Mar 042020


One glance at the track list for the self-titled debut release of the multinational band Kannustaa will clue you in that their music is not conventional black metal. Song titles such as “To Give and Forget”, “Don’t Leave Me”, “Encourage”, or the track we’re premiering today — “Mother” — point in different directions than more typical misanthropic, anticosmic, or blasphemous lyrical outbursts of the genre. Truth be told, the music isn’t conventional either.

To be sure, Kannustaa are full capable of viciously stabbing your neck with high-voltage electrification. That much was evident from the first track they released, “Don’t Leave Me”. The wild yowling tone of the opening riff is so potent that it almost drowns out the rampant drumming and the throat-ripping vocal madness. The drumming switches gears into more measured cadences, but the thermonuclear guitar work continues to dominate, rising and falling, twisting and turning, flickering in anguish and moaning in despair, slashing and scything and whirring with incredible vitality. Near the end, the bass becomes a bludgeoning presence, helping to send the song out in an explosive, vertebrae-cracking finale. Continue reading »

Feb 162020


6-6-6. With more NCS time available to me over the last few days than usual, I’ve managed to feature the new music of six bands on each of the last three days. Surely some hellish reward will soon arrive at my door.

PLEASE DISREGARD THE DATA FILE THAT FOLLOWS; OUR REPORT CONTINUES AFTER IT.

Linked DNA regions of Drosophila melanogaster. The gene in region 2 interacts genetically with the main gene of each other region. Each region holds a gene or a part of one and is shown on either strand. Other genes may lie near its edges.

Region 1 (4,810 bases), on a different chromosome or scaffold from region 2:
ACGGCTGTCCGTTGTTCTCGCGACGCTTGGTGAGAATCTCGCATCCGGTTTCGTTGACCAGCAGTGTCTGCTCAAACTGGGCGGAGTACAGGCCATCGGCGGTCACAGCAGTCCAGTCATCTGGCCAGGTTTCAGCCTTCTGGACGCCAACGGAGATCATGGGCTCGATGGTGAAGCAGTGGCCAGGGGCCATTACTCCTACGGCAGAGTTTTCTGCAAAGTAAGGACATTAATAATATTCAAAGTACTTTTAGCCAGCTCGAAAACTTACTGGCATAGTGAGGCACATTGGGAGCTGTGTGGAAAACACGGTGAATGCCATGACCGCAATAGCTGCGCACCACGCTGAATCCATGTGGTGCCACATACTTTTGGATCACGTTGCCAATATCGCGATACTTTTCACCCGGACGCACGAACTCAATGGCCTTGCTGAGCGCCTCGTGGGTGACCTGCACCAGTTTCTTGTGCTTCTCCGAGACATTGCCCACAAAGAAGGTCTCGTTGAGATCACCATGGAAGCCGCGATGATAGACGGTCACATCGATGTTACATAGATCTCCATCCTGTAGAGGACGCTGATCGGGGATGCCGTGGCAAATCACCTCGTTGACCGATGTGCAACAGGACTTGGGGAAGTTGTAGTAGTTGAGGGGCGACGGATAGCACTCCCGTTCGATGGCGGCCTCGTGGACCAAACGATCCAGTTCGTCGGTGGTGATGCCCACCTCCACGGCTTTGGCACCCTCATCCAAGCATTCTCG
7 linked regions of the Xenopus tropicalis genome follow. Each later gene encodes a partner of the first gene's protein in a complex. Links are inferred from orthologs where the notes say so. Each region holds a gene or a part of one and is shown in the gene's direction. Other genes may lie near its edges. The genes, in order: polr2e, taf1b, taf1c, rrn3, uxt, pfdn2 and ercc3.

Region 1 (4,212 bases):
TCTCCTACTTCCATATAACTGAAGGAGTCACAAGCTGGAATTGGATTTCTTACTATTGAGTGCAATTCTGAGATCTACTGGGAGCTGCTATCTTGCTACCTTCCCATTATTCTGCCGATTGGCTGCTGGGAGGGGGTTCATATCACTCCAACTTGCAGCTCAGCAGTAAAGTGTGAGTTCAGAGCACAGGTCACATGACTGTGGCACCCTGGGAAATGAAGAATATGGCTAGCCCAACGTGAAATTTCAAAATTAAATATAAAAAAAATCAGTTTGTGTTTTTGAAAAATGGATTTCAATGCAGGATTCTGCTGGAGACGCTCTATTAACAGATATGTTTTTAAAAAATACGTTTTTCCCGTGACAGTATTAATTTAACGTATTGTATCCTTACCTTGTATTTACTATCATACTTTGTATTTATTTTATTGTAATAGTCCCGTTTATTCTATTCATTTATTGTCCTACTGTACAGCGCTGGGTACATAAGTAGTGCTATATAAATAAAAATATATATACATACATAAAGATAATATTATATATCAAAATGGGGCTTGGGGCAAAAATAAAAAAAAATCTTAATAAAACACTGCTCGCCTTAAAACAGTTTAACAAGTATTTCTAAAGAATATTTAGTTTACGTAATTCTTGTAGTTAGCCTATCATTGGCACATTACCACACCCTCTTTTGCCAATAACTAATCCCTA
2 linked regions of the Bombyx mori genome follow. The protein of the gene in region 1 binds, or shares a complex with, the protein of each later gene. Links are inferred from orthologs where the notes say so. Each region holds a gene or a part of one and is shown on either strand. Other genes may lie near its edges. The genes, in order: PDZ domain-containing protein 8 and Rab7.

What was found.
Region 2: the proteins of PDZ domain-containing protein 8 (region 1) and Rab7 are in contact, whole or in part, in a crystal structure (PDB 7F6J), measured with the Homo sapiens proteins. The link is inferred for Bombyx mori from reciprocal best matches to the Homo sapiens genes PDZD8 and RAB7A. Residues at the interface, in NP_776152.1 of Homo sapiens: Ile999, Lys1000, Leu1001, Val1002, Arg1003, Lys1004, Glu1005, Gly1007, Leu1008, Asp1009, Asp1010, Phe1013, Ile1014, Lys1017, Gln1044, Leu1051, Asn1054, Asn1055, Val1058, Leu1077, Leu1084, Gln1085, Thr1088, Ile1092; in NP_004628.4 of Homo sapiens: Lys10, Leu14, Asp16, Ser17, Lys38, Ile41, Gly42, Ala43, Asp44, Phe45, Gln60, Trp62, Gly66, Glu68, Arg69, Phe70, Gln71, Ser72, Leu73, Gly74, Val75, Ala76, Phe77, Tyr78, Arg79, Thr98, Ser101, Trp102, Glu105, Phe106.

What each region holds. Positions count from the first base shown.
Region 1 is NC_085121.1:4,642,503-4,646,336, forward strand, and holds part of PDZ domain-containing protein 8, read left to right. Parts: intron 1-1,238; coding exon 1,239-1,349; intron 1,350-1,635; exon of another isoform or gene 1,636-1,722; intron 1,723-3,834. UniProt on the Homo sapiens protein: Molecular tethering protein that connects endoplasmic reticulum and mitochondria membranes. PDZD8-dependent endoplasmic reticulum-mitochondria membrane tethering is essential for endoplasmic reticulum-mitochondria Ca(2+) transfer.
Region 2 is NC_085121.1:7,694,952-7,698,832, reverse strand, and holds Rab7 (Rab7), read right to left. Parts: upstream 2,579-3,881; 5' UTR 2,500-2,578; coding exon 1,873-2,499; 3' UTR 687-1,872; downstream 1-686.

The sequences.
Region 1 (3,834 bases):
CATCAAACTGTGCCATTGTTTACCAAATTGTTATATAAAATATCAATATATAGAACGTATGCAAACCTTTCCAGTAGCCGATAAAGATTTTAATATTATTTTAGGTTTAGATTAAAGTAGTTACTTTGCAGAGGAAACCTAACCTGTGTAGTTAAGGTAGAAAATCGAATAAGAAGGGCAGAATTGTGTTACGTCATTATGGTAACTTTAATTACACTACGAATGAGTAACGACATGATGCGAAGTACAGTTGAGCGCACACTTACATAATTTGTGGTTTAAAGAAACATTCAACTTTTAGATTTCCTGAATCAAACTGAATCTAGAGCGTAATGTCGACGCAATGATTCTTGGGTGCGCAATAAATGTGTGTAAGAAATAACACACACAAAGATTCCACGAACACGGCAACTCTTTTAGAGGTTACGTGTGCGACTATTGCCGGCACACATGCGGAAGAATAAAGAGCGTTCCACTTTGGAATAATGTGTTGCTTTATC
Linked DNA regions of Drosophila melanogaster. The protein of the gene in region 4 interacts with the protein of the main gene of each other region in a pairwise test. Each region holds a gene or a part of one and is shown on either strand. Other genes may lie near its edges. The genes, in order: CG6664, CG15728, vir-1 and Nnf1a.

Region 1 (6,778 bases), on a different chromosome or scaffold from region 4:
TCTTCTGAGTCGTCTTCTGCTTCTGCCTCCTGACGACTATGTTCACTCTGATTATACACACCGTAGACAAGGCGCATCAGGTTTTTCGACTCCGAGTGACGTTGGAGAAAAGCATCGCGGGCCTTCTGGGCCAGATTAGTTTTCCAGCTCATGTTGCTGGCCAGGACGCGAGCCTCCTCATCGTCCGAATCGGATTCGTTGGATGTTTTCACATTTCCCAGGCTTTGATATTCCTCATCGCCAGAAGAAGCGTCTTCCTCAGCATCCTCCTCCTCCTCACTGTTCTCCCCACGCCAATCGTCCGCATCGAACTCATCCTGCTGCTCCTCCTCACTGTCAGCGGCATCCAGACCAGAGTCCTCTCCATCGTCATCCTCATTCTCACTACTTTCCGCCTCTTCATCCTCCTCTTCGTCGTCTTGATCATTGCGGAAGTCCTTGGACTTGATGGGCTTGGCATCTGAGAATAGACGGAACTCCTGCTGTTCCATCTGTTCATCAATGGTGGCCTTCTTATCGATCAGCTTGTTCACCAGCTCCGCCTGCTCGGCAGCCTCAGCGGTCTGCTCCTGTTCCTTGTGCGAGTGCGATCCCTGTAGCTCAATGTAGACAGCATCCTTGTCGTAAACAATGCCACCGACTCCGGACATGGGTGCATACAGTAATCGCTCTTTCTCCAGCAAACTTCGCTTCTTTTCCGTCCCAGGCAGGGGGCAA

For this column I’m beginning and ending with complete streams of recently released debut albums. In between you’ll find advance tracks from forthcoming records, two of them from old favorites of mine and two from new discoveries. I’m very high on everything included here, and have already added tracks from all six bands to my list of candidates for 2020’s Most Infectious Extreme Metal Songs.


The Russian band Black Flux made a wise choice in setting the third track on their debut album, Black Stream, to play first at the album’s Bandcamp page. That track, “Пепельные Кубки (Ashen Goblets)“, lofts grand waves of slow-moving melody and glimmering ethereal tonalities over hurtling drums and truly vicious vocals. In addition, the band erupt in flurries of savage, electrifying riffage, while transforming the mood of those grand, cascading symphonic melodies into an increasingly tormented sensation that seems to writhe in agony. Through it all, vibrant bass lines rise and fall. The power of the sound is tremendous, as is the music’s emotional impact, which is wrenching. Continue reading »